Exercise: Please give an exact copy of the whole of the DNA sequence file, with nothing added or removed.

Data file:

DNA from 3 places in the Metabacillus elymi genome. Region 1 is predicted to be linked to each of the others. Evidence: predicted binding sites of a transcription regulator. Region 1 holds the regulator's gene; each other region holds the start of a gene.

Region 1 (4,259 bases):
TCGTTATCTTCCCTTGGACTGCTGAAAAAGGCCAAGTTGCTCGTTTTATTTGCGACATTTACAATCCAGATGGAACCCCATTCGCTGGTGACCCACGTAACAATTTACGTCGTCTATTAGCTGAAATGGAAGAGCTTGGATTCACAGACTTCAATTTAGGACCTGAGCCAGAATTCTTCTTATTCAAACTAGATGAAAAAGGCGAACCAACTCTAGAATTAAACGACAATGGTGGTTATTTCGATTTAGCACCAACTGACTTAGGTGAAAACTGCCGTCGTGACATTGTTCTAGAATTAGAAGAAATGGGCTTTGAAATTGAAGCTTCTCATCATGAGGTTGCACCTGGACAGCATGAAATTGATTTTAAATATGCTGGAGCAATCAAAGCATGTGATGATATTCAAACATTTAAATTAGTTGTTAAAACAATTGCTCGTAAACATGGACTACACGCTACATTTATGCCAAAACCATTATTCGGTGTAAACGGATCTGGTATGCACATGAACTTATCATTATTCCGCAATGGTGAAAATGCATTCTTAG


DNA from 3 places in the Metabacillus elymi genome. Region 1 is predicted to be linked to each of the others. Evidence: predicted binding sites of a transcription regulator. Region 1 holds the regulator's gene; each other region holds the start of a gene.

Region 1 (4,259 bases):
TCGTTATCTTCCCTTGGACTGCTGAAAAAGGCCAAGTTGCTCGTTTTATTTGCGACATTTACAATCCAGATGGAACCCCATTCGCTGGTGACCCACGTAACAATTTACGTCGTCTATTAGCTGAAATGGAAGAGCTTGGATTCACAGACTTCAATTTAGGACCTGAGCCAGAATTCTTCTTATTCAAACTAGATGAAAAAGGCGAACCAACTCTAGAATTAAACGACAATGGTGGTTATTTCGATTTAGCACCAACTGACTTAGGTGAAAACTGCCGTCGTGACATTGTTCTAGAATTAGAAGAAATGGGCTTTGAAATTGAAGCTTCTCATCATGAGGTTGCACCTGGACAGCATGAAATTGATTTTAAATATGCTGGAGCAATCAAAGCATGTGATGATATTCAAACATTTAAATTAGTTGTTAAAACAATTGCTCGTAAACATGGACTACACGCTACATTTATGCCAAAACCATTATTCGGTGTAAACGGATCTGGTATGCACATGAACTTATCATTATTCCGCAATGGTGAAAATGCATTCTTAG